It’s too late to buy Google stock. You’re not going to make much money buying it at its current high price.
I think the same attitude should apply when trying to meet new people. If you’re a relative no-name trying to build a network it’s too late to reach out to Mark Zuckerberg to talk about entrepreneurship. He’s too busy, too high profile. If you’re an aspiring writer and want to meet other writers, you can’t reach out to an author after he’s become a New York Times bestseller. Either you won’t reach him, or if you do, he’ll assume you have an agenda or want something from him.
Better, in my view, if your goal is to develop long-term relationships with interesting people, to focus on those whose “stock prices” are low but long-term potential high.
Compared to the already rich and famous, no-names can be less egotistic and often more insightful. Plus the value flows bi-directionally (you can help each other).
How to find a hidden gem? Hints from my post on de-emphasizing popular filters: seek out introverts. Seek out people under age 30. Seek out people who are bad at marketing.
Recognize and discount the celebrity effect. Spend time with people who also have time to spend with you. My bet is you’ll have a more rewarding relationship.
Bottom Line: The only reason to try to meet with Mr. Busy and Rich for 10 minutes is if you have a very specific request or need. If you’re just trying to “network” or build a relationship, don’t waste your time.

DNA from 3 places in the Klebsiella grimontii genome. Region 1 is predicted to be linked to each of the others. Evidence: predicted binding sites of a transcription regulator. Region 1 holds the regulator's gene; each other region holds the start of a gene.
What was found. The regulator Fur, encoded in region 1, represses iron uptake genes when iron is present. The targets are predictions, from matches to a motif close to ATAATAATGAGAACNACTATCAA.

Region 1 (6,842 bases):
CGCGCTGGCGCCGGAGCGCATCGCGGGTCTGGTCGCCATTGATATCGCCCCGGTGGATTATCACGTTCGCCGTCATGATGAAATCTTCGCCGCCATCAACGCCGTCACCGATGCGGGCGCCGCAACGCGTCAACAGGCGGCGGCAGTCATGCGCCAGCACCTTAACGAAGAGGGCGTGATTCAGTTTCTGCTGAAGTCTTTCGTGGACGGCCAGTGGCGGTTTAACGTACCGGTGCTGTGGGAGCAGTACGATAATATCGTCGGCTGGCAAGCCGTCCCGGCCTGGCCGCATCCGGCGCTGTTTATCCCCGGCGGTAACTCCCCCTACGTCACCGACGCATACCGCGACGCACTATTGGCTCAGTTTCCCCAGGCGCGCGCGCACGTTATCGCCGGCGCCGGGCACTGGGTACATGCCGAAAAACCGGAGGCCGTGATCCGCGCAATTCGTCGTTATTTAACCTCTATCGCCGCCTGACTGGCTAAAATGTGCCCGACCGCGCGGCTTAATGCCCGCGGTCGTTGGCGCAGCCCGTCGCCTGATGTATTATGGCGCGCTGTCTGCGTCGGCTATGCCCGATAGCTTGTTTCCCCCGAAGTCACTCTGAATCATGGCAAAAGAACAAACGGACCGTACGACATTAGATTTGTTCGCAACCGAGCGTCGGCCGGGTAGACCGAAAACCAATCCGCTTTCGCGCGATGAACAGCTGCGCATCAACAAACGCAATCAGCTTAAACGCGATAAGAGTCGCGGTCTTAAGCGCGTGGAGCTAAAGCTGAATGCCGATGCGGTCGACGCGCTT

15 comments on “Networking: It’s Too Late to Get to Know a Fortune 500 CEO”
total agree, I always doubt those bigwigs would really consider to make friend with a stranger. Its like to a rich old man, every single girl looks like gold-digger.
Totally great point Ben.
I think once people get to that high up position…the only real way to get to know them is by getting a personal introduction from a friend that you know.
there are many, let’s say, middle-aged people who feel that whatever they do is rocket science; what could someone younger possibly know? but other than rocket science or heart surgery (an exaggeration) there are lots of things that younger people know partially because they’re not encumbered with status quo. i have always embraced younger, up and coming people; i learn from them and they from me; they are more open and more appreciative. regardless of whether i think they’re going to be ‘stars’ if i like them i want to be friends or at least good acquaintances with them. but, in it’s most basic sense, networking is changing due to the ease of online communities. however, i believe there is still no substitute for face2face encounters; the interaction completes the transaction. the future is in those who are not too big to see it.
I think it’s never too late, provided you don’t let yourself be awed into dumbstruck silence.
I’ve met many of the richest and most powerful people in the world, and even got to know a few of them, but the key, I think, was treating them like anyone else, rather than as an asset to be cultivated.
I guess I’m a bit ballsy,* but I’ve met — and had wonderful conversations with — Larry Page (the cofounder of Google) and James McDivitt (the astronaut). Can’t say that I had an agenda with either one, and that’s important. VIPs like to enjoy themselves just like the rest of us, and what better way to do so than with conversation?